The editors and contributors have been talking recently about how little we know about our readers and how little we hear from you in the comments, so I'm starting this thread as a "Meet & Greet."
Please take the time to make a comment, tell us a bit about who you are, any interesting projects you're working on or cool things you would like to share with the WorldChanging community.
Just to kick this off, I'm Vinay. I'm a largely silent contributor - mostly I post somewhat off-the-wall essays exploring the edges of environmentalism. Based in Chicago... if there are other WorldChangers here perhaps we could have a get together?
Hi everyone. I'm a silent one, but have been enjoying the posts since I set worldchanging as my home page in January. I'm currently at UCLA, in the process of earning a masters degree in urban planning, focusing on transportation. A big secret about Los Angeles is that there is a bubbling undercurrent of very capable people who have been working to shift the transportation paradigm here. Two projects I'm involved in are reinvigorating the pedestrian advocacy group Los Angeles Walks (website forthcoming--but not up yet--at www.la-walks.org) and Bikesummer 2005 (www.bikesummer.org). A second big secret about Los Angeles is that it is blanketed by a huge public transportation system that has 1.3 million boardings a day--(mostly bus boardings). Though, sadly, I must agree that much of the area is still overwhelmingly auto-centric.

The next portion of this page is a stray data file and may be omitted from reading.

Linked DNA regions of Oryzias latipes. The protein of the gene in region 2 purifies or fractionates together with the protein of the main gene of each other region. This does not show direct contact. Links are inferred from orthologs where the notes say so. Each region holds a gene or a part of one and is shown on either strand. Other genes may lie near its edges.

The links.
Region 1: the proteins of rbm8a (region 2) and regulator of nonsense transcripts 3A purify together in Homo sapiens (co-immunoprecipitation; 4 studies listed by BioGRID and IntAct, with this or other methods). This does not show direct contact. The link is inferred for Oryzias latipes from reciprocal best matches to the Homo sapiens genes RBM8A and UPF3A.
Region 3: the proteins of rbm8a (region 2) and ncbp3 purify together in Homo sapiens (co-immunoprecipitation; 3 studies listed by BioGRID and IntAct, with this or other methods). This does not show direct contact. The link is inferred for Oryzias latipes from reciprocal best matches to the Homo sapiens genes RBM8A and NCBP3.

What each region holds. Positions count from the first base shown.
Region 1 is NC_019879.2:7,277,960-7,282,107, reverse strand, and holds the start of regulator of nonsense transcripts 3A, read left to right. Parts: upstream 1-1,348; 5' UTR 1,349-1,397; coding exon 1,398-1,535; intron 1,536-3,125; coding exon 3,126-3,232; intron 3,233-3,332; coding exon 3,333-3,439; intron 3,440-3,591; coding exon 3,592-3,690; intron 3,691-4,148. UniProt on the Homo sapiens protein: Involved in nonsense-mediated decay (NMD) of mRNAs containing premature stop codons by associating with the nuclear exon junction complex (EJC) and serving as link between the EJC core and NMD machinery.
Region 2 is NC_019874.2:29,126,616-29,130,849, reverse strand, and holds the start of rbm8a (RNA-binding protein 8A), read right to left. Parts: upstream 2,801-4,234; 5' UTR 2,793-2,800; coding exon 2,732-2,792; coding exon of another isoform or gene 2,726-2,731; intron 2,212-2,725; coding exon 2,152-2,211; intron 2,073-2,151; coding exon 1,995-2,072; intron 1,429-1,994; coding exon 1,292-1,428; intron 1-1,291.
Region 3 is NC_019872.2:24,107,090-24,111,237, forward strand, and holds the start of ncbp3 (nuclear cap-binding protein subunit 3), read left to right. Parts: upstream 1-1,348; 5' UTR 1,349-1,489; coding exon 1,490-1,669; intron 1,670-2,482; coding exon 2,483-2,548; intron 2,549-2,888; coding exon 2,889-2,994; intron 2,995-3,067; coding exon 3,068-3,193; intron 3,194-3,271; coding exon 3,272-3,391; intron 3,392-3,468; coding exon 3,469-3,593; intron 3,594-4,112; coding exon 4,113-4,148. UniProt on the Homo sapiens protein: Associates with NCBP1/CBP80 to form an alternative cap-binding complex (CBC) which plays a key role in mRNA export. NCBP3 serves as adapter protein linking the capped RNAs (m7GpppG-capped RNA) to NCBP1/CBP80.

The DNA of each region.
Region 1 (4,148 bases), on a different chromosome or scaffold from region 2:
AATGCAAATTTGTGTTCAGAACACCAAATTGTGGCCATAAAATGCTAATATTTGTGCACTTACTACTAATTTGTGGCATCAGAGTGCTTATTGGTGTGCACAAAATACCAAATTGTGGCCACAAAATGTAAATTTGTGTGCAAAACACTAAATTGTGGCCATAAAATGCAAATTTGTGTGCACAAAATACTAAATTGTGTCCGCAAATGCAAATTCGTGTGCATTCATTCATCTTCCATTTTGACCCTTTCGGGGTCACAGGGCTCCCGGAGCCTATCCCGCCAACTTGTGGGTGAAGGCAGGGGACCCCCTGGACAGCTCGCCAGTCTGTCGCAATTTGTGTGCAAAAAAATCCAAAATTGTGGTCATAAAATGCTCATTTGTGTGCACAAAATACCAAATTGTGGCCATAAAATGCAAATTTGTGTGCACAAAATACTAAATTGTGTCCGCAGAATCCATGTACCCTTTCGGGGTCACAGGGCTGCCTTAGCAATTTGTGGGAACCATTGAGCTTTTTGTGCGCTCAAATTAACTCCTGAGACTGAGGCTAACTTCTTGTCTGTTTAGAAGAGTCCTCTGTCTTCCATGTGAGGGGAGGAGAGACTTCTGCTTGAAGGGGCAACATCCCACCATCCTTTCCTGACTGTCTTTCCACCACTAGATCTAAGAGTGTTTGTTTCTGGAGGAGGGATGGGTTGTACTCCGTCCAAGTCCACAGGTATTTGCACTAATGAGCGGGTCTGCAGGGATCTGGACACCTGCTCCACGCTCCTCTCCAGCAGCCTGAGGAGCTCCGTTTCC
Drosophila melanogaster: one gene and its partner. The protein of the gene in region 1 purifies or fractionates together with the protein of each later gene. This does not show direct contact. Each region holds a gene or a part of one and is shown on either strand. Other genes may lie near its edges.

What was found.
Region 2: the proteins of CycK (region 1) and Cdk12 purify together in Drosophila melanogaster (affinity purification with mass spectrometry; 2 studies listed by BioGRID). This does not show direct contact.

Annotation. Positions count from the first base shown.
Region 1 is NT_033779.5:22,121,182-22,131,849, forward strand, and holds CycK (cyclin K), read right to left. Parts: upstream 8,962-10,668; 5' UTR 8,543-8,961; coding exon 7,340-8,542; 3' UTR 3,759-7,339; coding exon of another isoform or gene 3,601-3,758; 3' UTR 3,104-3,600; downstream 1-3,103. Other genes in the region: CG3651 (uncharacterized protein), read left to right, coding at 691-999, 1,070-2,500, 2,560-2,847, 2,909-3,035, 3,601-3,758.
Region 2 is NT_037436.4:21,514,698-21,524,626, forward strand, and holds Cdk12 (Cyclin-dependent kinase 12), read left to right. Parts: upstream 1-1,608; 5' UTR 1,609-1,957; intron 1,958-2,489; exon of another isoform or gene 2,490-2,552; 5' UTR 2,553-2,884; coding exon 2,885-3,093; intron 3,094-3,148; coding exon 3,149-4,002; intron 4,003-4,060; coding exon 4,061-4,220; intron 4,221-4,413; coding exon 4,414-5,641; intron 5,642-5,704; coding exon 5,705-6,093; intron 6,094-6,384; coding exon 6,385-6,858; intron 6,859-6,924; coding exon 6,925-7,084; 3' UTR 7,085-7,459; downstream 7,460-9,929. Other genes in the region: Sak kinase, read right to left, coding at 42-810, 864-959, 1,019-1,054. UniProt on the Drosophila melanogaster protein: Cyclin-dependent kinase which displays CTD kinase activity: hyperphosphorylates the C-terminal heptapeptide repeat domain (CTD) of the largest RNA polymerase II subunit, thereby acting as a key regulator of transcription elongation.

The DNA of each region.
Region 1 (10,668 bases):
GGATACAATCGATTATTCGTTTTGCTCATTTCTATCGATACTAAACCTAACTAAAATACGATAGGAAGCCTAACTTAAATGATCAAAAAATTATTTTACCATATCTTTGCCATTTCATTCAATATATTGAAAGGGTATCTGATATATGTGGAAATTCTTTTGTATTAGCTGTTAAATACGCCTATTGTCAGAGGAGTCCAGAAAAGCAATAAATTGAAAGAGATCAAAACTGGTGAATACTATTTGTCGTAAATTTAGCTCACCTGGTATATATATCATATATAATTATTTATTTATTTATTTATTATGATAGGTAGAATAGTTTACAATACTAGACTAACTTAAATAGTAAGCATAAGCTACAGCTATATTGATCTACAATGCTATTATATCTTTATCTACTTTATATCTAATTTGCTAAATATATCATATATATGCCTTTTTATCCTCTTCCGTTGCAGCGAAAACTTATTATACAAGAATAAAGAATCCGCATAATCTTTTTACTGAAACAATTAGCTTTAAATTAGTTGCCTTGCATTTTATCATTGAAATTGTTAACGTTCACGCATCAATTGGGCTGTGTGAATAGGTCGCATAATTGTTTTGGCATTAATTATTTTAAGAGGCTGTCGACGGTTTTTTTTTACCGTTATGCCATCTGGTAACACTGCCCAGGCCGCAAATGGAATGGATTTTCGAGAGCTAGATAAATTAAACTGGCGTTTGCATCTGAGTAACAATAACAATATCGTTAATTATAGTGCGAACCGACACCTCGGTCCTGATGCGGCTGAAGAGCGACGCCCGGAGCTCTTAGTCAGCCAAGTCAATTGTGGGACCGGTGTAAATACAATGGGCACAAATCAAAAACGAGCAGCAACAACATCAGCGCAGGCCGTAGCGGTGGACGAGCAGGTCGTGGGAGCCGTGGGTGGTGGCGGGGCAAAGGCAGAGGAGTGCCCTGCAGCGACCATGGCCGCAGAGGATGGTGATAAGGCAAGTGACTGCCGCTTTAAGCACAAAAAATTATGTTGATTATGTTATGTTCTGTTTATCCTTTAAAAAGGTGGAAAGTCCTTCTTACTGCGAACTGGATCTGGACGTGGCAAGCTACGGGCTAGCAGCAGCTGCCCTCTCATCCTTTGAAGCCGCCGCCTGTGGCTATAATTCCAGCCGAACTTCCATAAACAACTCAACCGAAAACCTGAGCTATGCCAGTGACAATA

I'm an artist, designer, etc based in rural northern Michigan. Worldchanging has been a great resource for info on sustainable matterials, design and architecture. I also dig the posts on leapfrogging, as I've spent a lot of time living in the more 3rd world cultures of the US.
Most of my work incorporates some recycled material, and all of it is designed for durability, sustainability, and ease of use. check out furniture, sculpture, mosaic etc at www.johntunger.com. My weblog features studio news, essays on design, business, and collaboration in the arts: http://johntunger.20six.co.uk
Although my day job is making commissioned artwork, I have a number of product lines for the home in development using predominantly recycled materials. I expect to officially launch these sometime this summer. In what passes for spare time, I'm also trying to get a project off the ground which applies open source project management to the creation of public art the idea is to make it easier for community members to participate in projects from the design stage through installation. If anyone with a firm grasp of php is interested in working on this with me, please contact me via th eform on my portfolio site.